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With more than 50 non-fiction books and numerous magazine articles to his credit, Allen Wyatt is an internationally recognized author. He is president of Sharon Parq Associates, a computer and publishing services company.
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Please Note: This article is written for users of the following Microsoft Excel versions: 97, 2000, 2002, and 2003. If you are using a later version (Excel 2007 or later), this tip may not work for you. For a version of this tip written specifically for later versions of Excel, click here: Forcing Stubborn Recalculation.
Kirk wrote that he was having a problem with the recalculation of his worksheet. He mentions that the worksheet is complicated, and that pressing F9 does not get the spreadsheet to "recalculate correctly."
The first thing to try is to press Alt+F9 instead of just F9. When you press F9, Excel basically recalculates just the cells that have changed since the last time there was a recalculation. The Alt+F9 shortcut forces a recalculation of all cells in the worksheet.
If that doesn't do the trick, then you may have a problem that is sometimes evident with complex worksheets: The order of the calculations done by Excel. When you calculate a worksheet, Excel basically calculates the cells from left to right and top to bottom. If you have a very large worksheet, with lots of dependent calculations, and the calculations on which everything else is dependent are at the bottom or right side of the worksheet, then you may get incorrect results. (Remember, this happens only with the most complex of worksheets.) The answer is to reorganize your worksheets so that the primary calculations are placed near the top of the worksheet and as far left as possible, and the calculations that are based on those primary calculations are placed later in the worksheet.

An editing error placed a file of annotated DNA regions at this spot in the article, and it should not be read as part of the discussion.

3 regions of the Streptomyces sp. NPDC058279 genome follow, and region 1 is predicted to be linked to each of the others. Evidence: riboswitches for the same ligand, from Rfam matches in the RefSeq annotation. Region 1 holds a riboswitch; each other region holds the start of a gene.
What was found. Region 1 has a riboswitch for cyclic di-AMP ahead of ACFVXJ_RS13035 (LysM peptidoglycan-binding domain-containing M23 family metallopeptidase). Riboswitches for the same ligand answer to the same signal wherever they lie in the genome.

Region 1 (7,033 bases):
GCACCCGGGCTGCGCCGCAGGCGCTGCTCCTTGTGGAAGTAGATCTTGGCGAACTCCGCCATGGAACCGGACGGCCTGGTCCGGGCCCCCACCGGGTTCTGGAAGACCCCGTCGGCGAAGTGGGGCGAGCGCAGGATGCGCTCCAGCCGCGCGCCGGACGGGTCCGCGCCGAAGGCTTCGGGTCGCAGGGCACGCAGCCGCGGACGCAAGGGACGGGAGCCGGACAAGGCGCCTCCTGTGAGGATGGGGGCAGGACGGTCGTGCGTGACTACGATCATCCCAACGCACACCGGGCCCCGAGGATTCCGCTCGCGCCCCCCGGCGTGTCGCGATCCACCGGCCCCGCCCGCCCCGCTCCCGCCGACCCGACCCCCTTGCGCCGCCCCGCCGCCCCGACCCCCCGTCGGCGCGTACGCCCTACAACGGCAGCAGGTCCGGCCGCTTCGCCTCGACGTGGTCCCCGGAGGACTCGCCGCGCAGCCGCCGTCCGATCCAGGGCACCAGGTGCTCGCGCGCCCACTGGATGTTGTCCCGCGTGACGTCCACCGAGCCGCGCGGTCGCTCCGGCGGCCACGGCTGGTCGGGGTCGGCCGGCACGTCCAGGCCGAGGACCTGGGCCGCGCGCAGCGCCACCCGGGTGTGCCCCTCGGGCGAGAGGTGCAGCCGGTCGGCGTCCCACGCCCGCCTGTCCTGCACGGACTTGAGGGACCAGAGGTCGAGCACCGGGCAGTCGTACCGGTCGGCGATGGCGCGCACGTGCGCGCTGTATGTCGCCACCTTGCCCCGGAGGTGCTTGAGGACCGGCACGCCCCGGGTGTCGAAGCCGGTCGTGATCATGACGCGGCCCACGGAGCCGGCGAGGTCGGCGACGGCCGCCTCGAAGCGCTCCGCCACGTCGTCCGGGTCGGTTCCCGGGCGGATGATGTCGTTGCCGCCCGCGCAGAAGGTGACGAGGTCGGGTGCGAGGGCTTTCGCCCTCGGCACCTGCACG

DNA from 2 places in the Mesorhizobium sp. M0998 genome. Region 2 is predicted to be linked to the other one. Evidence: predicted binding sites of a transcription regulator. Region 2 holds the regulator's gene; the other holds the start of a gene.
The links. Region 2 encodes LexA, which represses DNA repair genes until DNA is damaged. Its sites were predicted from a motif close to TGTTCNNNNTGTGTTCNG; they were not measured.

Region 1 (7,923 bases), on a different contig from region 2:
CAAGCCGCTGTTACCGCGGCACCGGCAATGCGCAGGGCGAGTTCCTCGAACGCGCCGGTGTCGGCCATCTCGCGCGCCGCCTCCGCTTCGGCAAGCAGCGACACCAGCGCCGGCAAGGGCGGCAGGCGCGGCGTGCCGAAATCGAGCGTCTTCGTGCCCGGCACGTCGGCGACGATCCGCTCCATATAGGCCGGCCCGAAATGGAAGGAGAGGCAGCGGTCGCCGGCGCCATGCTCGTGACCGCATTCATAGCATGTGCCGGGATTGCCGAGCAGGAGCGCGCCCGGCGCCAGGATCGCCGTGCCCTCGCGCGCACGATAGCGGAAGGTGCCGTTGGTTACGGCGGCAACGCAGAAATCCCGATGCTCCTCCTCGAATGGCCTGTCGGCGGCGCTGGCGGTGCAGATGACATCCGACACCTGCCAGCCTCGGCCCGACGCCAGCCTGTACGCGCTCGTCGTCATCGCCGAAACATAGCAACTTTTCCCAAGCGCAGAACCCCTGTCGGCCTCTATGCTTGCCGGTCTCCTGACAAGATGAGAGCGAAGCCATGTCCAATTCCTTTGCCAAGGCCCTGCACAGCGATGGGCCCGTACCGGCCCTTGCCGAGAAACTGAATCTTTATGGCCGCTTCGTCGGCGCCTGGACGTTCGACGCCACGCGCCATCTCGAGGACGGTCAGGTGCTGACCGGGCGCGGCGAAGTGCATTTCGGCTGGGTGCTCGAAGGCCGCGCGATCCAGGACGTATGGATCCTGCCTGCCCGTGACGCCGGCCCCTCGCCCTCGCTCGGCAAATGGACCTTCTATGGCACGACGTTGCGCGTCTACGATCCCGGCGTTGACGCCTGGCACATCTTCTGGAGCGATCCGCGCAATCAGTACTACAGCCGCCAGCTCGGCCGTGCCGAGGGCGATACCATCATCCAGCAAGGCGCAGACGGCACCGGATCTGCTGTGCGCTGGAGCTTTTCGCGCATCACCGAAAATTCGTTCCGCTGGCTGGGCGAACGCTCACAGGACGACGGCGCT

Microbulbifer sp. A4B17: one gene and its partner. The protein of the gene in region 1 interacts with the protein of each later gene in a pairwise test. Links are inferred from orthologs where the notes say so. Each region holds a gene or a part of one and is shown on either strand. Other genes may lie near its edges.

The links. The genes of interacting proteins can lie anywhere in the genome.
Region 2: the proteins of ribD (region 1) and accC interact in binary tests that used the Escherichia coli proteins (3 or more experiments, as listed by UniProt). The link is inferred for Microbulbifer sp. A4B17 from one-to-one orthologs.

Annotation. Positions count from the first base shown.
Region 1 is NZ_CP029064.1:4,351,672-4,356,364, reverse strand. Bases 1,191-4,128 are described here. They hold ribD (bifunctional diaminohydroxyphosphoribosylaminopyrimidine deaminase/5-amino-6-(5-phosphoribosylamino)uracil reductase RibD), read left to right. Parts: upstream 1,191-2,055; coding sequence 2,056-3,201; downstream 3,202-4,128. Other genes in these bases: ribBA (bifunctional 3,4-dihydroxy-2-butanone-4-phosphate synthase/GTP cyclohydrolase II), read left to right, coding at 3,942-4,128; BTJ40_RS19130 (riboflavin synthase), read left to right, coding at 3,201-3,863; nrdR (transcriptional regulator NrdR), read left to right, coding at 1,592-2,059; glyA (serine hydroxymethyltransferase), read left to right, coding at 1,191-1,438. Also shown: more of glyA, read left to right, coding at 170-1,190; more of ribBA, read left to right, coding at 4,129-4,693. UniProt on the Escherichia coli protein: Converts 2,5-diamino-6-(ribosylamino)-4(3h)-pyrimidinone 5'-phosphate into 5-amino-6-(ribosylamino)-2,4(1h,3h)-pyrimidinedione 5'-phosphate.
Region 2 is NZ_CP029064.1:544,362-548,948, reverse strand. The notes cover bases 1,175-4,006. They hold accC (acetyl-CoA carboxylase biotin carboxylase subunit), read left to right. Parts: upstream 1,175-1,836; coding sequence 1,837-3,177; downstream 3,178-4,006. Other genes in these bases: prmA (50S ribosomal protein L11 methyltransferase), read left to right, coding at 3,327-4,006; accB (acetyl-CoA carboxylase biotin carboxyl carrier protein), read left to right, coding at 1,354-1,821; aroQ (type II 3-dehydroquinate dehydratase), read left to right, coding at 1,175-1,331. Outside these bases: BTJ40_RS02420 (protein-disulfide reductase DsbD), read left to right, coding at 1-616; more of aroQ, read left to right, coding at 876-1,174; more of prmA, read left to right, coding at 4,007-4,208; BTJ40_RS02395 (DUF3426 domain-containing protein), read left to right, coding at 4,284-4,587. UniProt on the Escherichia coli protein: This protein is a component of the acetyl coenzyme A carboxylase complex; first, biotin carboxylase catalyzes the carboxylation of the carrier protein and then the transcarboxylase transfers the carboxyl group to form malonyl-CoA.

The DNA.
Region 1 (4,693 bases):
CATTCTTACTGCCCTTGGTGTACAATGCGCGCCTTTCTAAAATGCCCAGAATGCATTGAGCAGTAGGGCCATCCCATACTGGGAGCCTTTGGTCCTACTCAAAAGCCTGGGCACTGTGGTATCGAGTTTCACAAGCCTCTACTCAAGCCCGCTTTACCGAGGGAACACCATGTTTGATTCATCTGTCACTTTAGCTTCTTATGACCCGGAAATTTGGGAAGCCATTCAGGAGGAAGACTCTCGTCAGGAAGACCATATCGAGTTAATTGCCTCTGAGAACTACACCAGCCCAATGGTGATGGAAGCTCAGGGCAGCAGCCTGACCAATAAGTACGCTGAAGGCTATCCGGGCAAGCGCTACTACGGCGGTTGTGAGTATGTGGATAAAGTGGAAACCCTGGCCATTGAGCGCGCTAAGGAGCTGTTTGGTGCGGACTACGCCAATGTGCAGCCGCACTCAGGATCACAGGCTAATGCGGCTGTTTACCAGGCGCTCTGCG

If you still have problems with the worksheet, try saving it as an HTML file and then reloading it into Excel. This may sound odd, but the process may help clear out any corruption that may exist in the internal pointers used by Excel.
ExcelTips is your source for cost-effective Microsoft Excel training. This tip (2075) applies to Microsoft Excel 97, 2000, 2002, and 2003. You can find a version of this tip for the ribbon interface of Excel (Excel 2007 and later) here: Forcing Stubborn Recalculation.
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